A law clearing the way for build-operate-transfer (BOT) projects was expected to be passed by parliament by 10 June. However, the law on its own is unlikely to encourage financial arrangers to launch commercial syndications until the market outlook improves, bankers say.
The new law sets down a legal framework for the franchising, construction and operation of private sector ventures under the BOT method. According to the provisions already approved by parliament’s plan and budget committee, BOT contracts will have a maximum term of 49 years.
Contractors say the measure removes several legal hurdles, but should have been introduced when the BOT concept was pioneered in the mid-1980s. Not one major scheme has yet come to fruition in Turkey.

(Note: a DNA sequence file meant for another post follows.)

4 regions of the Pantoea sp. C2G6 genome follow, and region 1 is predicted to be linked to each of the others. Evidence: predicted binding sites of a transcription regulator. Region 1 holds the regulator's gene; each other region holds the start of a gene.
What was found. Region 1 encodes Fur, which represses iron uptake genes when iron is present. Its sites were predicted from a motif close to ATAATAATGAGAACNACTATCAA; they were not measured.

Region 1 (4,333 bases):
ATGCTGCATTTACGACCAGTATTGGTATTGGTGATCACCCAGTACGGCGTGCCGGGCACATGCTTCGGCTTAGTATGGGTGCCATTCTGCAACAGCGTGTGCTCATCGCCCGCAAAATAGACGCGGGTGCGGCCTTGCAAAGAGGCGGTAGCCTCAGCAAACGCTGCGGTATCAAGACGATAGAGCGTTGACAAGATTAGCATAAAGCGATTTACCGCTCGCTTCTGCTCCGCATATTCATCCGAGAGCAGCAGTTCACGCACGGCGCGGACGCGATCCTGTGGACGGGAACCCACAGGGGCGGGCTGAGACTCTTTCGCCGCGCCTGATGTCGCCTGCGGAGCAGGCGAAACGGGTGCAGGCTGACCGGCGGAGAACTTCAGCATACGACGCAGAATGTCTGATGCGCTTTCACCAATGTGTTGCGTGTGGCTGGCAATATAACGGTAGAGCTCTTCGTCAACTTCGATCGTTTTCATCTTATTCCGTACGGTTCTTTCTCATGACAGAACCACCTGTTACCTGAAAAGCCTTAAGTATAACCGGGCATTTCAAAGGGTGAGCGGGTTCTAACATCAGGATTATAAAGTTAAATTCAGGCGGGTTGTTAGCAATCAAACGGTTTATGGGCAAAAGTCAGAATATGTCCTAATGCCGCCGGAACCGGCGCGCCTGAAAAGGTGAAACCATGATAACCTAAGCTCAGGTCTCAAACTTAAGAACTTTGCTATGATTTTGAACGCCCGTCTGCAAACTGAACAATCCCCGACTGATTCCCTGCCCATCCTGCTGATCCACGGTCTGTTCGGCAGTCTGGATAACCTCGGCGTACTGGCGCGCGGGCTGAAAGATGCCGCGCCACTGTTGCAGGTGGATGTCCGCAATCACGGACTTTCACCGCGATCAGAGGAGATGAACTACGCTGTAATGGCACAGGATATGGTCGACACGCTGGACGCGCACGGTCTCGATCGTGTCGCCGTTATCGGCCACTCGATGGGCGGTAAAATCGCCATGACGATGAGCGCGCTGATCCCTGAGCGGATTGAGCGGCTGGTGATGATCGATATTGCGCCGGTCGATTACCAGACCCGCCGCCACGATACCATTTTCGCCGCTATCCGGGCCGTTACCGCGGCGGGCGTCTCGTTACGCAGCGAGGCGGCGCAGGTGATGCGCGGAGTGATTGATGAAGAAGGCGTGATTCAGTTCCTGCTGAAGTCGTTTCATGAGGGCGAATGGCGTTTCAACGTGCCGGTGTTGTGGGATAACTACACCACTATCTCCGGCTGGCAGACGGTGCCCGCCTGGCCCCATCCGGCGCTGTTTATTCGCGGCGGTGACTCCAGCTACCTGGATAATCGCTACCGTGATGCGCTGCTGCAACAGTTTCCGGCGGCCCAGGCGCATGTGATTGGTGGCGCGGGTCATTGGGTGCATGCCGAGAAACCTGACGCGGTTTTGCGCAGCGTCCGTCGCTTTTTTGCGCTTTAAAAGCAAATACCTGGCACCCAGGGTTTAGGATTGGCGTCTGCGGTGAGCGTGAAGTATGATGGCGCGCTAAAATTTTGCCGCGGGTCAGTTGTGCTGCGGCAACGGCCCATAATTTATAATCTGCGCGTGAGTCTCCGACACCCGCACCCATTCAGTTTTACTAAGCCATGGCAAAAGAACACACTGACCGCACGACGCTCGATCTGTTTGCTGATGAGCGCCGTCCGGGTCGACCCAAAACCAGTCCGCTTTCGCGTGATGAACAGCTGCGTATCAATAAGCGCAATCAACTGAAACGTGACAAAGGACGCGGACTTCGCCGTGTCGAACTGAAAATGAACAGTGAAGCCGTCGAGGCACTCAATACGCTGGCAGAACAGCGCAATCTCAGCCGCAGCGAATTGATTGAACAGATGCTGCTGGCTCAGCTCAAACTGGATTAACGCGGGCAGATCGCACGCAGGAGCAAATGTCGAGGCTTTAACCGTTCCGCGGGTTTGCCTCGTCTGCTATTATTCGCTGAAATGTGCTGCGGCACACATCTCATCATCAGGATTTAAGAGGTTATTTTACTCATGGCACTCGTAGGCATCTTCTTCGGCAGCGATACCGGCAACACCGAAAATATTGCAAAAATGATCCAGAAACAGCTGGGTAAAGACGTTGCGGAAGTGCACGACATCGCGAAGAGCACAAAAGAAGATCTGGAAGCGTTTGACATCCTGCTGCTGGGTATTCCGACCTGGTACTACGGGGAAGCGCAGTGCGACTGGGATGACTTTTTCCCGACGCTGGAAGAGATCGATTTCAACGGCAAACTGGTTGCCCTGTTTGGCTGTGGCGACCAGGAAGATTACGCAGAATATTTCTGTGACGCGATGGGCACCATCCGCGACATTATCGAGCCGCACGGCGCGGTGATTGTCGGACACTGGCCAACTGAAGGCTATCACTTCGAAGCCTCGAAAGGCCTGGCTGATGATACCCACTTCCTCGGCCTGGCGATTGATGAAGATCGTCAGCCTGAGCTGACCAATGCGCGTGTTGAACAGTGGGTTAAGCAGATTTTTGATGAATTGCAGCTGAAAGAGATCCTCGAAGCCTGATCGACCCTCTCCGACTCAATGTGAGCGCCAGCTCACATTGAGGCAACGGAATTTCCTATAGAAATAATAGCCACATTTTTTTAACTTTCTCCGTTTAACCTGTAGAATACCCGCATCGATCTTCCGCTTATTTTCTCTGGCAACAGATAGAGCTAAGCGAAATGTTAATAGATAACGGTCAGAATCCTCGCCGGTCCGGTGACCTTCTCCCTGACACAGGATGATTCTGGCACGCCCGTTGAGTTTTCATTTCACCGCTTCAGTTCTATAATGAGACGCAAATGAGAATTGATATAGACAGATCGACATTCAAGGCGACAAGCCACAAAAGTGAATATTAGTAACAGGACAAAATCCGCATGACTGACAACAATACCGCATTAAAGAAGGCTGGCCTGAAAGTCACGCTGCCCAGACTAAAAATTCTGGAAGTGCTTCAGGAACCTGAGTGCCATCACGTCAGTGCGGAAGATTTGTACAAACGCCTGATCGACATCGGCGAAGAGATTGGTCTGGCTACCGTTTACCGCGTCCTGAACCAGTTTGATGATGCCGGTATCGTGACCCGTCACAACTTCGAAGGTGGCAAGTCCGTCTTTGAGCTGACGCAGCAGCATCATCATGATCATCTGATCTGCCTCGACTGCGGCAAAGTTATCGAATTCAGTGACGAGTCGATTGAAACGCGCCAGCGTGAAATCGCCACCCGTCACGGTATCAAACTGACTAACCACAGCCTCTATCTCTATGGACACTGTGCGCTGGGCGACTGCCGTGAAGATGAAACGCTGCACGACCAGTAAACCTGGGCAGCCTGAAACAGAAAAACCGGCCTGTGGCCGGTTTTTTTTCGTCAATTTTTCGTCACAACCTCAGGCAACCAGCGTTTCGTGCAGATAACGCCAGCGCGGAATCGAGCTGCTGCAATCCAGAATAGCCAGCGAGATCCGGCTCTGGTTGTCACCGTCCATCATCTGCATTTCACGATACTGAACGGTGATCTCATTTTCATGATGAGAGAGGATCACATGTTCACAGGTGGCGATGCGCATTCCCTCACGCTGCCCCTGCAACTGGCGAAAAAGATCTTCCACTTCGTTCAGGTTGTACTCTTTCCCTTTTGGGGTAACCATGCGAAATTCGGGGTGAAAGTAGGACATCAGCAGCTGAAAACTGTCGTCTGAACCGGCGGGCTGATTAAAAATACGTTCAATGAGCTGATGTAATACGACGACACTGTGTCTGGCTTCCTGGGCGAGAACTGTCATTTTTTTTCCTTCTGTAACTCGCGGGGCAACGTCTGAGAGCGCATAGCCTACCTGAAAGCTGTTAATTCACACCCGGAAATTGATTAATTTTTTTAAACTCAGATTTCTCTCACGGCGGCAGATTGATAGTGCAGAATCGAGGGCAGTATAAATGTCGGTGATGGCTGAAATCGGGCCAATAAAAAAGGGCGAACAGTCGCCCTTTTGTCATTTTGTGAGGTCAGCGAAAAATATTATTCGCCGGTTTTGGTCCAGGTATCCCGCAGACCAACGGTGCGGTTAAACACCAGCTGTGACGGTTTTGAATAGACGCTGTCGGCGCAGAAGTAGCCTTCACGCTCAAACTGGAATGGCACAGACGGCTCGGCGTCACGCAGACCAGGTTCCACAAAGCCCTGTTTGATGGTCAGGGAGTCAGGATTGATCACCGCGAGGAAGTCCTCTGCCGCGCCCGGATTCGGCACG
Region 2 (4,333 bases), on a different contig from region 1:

Export credit funding has already been lined up for several BOT projects, including the $1,250 million Birecik hydro-electric dam on the Euphrates, the $720 million Izmit water supply scheme and a $1,000 million power plant project near Eregli. But banking sources say international markets are unlikely to be receptive to commercial syndications before September at the earliest, because of Turkey’s poor credit ratings.